Robby Gordon vows to make most of chance with McClure By Dave Rodman DAYTONA BEACH, Fla. (Jan. 11, 2001) -- Robby Gordon hopes before 2001 is complete that heâ€™ll see a drastic difference over anything that heâ€™s ever experienced in his...
Robby Gordon vows to make most of chance with McClure
By Dave Rodman
DAYTONA BEACH, Fla. (Jan. 11, 2001) -- Robby Gordon hopes before 2001 is complete that he’ll see a drastic difference over anything that he’s ever experienced in his Winston Cup career.
Gordon took a break Thursday, the first of a two-day General Motors stock car test at Daytona International Speedway in preparation for Speedweeks 2001, to speak of the latest chapter in his career path. That route has taken him from off-road to sports cars to Indy cars to Morgan-McClure Motorsports, a well-established and well-funded Winston Cup team that faltered a bit last season.
Gordon is looking at the coming season as an opportunity to re-build a couple reputations.
“I feel this is a good opportunity,” Gordon said after a brief lunch break meeting with team owner Larry McClure. “Obviously, both Larry and I have got something to prove. They struggled a little bit last year in points and I think this year it’s going to be important for both of us to come out strong and run good.”
Last year’s driver, Bobby Hamilton, had some competitive outings but he said staying with the 18-degree GM engine combination for too long and other mechanical woes, along with personnel moves, held the team back. Hamilton finished 30th in the driver standings with only two top-10 finishes in 34 starts.
Gordon sets aside his previous forays into stock cars, which began with Junie Donlavey in 1991 and totaled 28 starts prior to 2000, with a variety of owners including Robert Yates, Kranefuss-Haas, Dale Earnhardt, Buz McCall and a celebrated less than two-year run with Felix Sabates.
“Before, those were fill-in roles, a weekend here and a weekend there, but not the direction I wanted to take my career,” Gordon said of those experiences. Following the deal with Sabates, he returned to Indy cars but made a definite career path change in 2000 by establishing Team Gordon.
“Team Gordon is tough to close down because we worked so hard to get everything in place,” Gordon said of the operation, which has contributed a certain amount of equipment to Gordon’s effort at Morgan-McClure. “Year two would’ve been a lot easier, but the problem is, if you don’t have funding you can’t run good because you can’t buy the right cars and the right engines.”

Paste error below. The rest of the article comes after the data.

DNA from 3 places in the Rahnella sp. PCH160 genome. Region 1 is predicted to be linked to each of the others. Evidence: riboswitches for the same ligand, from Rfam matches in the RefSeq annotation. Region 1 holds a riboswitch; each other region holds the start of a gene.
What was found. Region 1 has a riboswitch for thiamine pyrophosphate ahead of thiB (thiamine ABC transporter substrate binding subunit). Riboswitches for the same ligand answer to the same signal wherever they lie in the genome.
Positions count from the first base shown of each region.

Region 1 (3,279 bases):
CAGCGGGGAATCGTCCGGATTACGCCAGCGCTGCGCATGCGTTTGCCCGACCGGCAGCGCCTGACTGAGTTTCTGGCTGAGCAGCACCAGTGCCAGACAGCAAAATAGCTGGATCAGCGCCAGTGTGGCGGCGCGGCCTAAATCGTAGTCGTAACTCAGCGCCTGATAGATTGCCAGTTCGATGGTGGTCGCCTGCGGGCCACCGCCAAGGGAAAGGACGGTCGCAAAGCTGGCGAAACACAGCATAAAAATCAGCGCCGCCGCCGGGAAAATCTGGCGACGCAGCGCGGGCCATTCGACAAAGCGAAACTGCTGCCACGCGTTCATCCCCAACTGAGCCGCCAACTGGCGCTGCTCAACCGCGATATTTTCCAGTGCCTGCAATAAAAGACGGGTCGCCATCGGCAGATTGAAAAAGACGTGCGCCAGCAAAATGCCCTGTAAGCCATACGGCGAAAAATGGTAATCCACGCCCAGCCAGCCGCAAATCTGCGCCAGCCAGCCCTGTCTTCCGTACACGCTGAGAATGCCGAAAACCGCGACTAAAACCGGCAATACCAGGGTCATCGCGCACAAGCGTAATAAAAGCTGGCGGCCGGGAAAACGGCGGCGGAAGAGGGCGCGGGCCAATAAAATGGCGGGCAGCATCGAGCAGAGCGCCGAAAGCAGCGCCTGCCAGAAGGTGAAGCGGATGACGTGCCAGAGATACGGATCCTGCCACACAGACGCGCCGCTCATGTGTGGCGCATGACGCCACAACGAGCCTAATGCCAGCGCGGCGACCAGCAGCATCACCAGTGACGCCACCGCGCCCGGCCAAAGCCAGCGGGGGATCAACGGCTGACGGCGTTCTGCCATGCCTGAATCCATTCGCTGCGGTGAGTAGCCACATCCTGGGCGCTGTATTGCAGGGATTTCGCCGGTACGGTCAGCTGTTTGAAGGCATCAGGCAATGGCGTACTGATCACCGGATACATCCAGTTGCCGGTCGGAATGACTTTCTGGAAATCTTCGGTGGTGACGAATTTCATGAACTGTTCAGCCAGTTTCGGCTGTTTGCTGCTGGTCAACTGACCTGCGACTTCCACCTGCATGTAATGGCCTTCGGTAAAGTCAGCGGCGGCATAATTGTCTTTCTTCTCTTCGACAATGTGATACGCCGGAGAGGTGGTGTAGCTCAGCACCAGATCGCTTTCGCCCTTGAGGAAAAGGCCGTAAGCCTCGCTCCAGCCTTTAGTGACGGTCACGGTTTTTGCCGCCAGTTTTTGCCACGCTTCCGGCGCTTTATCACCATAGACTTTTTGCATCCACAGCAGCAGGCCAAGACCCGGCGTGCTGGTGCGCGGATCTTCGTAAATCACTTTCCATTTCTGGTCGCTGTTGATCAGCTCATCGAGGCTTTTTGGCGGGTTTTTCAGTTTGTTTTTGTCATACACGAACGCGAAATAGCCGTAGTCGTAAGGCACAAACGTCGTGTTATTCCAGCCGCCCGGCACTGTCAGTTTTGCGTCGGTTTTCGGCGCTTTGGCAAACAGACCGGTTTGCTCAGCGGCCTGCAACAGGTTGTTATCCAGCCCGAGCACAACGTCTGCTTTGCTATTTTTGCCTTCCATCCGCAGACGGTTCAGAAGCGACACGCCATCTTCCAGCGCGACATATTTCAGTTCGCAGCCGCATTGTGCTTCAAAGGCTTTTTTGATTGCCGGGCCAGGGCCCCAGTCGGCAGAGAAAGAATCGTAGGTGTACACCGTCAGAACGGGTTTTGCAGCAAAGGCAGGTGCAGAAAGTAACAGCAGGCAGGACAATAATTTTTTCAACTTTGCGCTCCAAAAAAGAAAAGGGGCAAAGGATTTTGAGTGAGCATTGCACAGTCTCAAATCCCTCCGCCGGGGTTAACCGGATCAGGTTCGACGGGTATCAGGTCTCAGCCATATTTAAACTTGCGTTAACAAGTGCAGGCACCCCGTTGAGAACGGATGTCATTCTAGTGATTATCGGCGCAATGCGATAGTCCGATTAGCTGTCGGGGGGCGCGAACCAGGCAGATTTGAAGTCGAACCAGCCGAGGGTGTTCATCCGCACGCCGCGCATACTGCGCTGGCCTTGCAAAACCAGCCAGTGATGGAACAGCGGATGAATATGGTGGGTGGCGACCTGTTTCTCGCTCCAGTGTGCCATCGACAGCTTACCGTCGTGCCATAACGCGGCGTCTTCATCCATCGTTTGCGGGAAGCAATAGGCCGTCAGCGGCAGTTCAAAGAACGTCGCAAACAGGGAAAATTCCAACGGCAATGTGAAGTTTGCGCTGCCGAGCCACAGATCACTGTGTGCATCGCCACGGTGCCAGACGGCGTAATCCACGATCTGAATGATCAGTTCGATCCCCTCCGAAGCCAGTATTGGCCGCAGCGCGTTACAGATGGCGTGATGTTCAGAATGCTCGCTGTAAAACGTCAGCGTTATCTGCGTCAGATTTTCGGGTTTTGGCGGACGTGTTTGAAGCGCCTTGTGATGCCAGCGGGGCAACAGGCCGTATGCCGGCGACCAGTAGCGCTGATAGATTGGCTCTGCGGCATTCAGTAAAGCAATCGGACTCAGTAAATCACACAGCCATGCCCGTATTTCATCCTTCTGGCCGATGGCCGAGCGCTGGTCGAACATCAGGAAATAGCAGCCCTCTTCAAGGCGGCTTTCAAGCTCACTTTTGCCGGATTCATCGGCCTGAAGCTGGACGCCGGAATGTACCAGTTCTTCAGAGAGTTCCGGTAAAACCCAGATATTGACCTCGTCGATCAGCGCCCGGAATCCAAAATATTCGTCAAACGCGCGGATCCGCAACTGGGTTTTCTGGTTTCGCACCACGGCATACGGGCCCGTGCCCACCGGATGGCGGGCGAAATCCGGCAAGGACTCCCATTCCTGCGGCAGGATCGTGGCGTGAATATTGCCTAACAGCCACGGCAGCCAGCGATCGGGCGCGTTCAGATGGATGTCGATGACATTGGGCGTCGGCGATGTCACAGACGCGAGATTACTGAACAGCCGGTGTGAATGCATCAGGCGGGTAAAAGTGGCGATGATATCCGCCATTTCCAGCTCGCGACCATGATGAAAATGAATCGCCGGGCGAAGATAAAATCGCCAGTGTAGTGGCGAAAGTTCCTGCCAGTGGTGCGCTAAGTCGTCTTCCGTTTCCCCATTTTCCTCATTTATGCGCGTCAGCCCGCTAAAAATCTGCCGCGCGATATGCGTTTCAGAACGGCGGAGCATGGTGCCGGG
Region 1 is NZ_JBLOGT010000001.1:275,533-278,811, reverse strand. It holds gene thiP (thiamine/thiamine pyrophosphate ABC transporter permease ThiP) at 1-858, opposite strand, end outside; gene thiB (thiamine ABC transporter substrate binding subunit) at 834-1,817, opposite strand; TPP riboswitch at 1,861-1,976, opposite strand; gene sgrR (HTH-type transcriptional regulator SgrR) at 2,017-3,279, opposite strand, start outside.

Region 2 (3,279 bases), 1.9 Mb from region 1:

While Gordon is currently negotiating to keep Team Gordon more active, he said he’s looking more toward his opportunity to work with his new organization.
“I think it’s good,” Gordon said of his initial workings with veteran crew chief David Ifft, who joined Morgan-McClure at the end of 2000 and has stayed. “We have a long ways to go as a whole -- I have a long ways to go as a driver and as a race team, obviously, if you finished 32nd last year (in owner points) you have 31 positions you have to improve.
“We’re just going to have to work really hard together and really concentrate on what it’s going to take to get to the front. It’s not easy. This series is competitive and every year it gets more competitive.”
Gordon acknowledged that the strongest facet of the operation was its engines, supplied by long-time engine chief Shelton “Runt” Pittman and his staff. Pittman was the force behind consecutive Daytona 500 wins by Sterling Marlin in 1994-95 and Ernie Irvan’s win in 1991.
“I think the strongest thing I bring is some technical things I’ve seen in the past,” said Gordon, whose diverse background is obvious. From the start, he has brought additional timing and data acquisition equipment from Team Gordon that was in effect at the Daytona test.
“I think the technical side can help and I think that’s where this series is going at the same time. You have to be on top of that part of the game and they’ve got a real good guy, Gary Grossenbacher, here as their technical director. I think being open-minded on both sides is gonna help, and giving them the best information I can about their race cars is gonna help out a lot -- but we’ve got a lot of work to do.”
Less than a month away from the Daytona 500 tends to bring things into sharp focus.
“Obviously, performance is our biggest goal right now,” Gordon said. “Everybody is out here because they want to win. It’s too early to set what our six-month goals are, or one year down the road. This is our second test together. This will help us to learn and allow us to work together more. I think by the time we come back to Daytona we should be able to set some goals.” -nascar.com-